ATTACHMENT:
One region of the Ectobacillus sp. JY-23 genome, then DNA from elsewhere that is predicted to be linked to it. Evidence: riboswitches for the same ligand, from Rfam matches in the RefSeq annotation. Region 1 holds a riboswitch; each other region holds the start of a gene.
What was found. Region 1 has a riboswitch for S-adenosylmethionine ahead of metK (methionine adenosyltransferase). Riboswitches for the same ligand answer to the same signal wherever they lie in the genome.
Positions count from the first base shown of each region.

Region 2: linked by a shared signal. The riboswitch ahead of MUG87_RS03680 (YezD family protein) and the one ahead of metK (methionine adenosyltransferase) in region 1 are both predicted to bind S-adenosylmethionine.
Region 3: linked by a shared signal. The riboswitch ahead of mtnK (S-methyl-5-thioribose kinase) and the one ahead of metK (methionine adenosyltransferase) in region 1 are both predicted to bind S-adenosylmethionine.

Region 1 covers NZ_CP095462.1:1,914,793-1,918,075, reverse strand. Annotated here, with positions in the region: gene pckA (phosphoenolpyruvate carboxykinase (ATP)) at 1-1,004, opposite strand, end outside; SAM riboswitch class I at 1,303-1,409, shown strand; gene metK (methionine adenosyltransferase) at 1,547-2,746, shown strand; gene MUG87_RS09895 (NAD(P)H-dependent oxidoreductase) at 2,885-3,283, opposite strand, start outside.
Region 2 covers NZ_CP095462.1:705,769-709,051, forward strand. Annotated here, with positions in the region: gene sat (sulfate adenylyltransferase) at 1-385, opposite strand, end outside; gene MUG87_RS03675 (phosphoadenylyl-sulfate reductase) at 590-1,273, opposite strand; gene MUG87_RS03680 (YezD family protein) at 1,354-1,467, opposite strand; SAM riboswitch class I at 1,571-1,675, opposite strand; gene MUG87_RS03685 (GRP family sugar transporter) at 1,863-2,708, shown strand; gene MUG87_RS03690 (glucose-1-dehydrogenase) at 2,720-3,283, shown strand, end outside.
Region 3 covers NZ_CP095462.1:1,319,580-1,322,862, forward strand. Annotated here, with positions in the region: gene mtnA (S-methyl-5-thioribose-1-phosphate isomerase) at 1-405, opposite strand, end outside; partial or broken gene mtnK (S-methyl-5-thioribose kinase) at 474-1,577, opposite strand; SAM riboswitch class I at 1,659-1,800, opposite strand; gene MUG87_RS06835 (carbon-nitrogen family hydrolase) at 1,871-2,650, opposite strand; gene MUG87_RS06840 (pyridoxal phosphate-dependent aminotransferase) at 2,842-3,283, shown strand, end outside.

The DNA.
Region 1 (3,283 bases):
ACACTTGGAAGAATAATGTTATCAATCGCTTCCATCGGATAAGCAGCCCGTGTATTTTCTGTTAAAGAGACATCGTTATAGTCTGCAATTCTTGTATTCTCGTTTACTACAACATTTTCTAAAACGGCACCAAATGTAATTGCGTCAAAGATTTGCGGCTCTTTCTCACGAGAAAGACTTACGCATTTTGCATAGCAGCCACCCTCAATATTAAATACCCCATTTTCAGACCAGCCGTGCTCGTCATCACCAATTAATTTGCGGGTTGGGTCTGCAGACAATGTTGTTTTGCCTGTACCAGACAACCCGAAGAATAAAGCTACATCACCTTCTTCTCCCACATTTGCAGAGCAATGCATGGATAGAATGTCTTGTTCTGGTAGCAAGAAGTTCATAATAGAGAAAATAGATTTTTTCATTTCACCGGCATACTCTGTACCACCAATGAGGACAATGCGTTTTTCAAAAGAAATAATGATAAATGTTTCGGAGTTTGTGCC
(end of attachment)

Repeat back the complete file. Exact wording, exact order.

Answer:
One region of the Ectobacillus sp. JY-23 genome, then DNA from elsewhere that is predicted to be linked to it. Evidence: riboswitches for the same ligand, from Rfam matches in the RefSeq annotation. Region 1 holds a riboswitch; each other region holds the start of a gene.
What was found. Region 1 has a riboswitch for S-adenosylmethionine ahead of metK (methionine adenosyltransferase). Riboswitches for the same ligand answer to the same signal wherever they lie in the genome.
Positions count from the first base shown of each region.

Region 2: linked by a shared signal. The riboswitch ahead of MUG87_RS03680 (YezD family protein) and the one ahead of metK (methionine adenosyltransferase) in region 1 are both predicted to bind S-adenosylmethionine.
Region 3: linked by a shared signal. The riboswitch ahead of mtnK (S-methyl-5-thioribose kinase) and the one ahead of metK (methionine adenosyltransferase) in region 1 are both predicted to bind S-adenosylmethionine.

Region 1 covers NZ_CP095462.1:1,914,793-1,918,075, reverse strand. Annotated here, with positions in the region: gene pckA (phosphoenolpyruvate carboxykinase (ATP)) at 1-1,004, opposite strand, end outside; SAM riboswitch class I at 1,303-1,409, shown strand; gene metK (methionine adenosyltransferase) at 1,547-2,746, shown strand; gene MUG87_RS09895 (NAD(P)H-dependent oxidoreductase) at 2,885-3,283, opposite strand, start outside.
Region 2 covers NZ_CP095462.1:705,769-709,051, forward strand. Annotated here, with positions in the region: gene sat (sulfate adenylyltransferase) at 1-385, opposite strand, end outside; gene MUG87_RS03675 (phosphoadenylyl-sulfate reductase) at 590-1,273, opposite strand; gene MUG87_RS03680 (YezD family protein) at 1,354-1,467, opposite strand; SAM riboswitch class I at 1,571-1,675, opposite strand; gene MUG87_RS03685 (GRP family sugar transporter) at 1,863-2,708, shown strand; gene MUG87_RS03690 (glucose-1-dehydrogenase) at 2,720-3,283, shown strand, end outside.
Region 3 covers NZ_CP095462.1:1,319,580-1,322,862, forward strand. Annotated here, with positions in the region: gene mtnA (S-methyl-5-thioribose-1-phosphate isomerase) at 1-405, opposite strand, end outside; partial or broken gene mtnK (S-methyl-5-thioribose kinase) at 474-1,577, opposite strand; SAM riboswitch class I at 1,659-1,800, opposite strand; gene MUG87_RS06835 (carbon-nitrogen family hydrolase) at 1,871-2,650, opposite strand; gene MUG87_RS06840 (pyridoxal phosphate-dependent aminotransferase) at 2,842-3,283, shown strand, end outside.

The DNA.
Region 1 (3,283 bases):
ACACTTGGAAGAATAATGTTATCAATCGCTTCCATCGGATAAGCAGCCCGTGTATTTTCTGTTAAAGAGACATCGTTATAGTCTGCAATTCTTGTATTCTCGTTTACTACAACATTTTCTAAAACGGCACCAAATGTAATTGCGTCAAAGATTTGCGGCTCTTTCTCACGAGAAAGACTTACGCATTTTGCATAGCAGCCACCCTCAATATTAAATACCCCATTTTCAGACCAGCCGTGCTCGTCATCACCAATTAATTTGCGGGTTGGGTCTGCAGACAATGTTGTTTTGCCTGTACCAGACAACCCGAAGAATAAAGCTACATCACCTTCTTCTCCCACATTTGCAGAGCAATGCATGGATAGAATGTCTTGTTCTGGTAGCAAGAAGTTCATAATAGAGAAAATAGATTTTTTCATTTCACCGGCATACTCTGTACCACCAATGAGGACAATGCGTTTTTCAAAAGAAATAATGATAAATGTTTCGGAGTTTGTGCC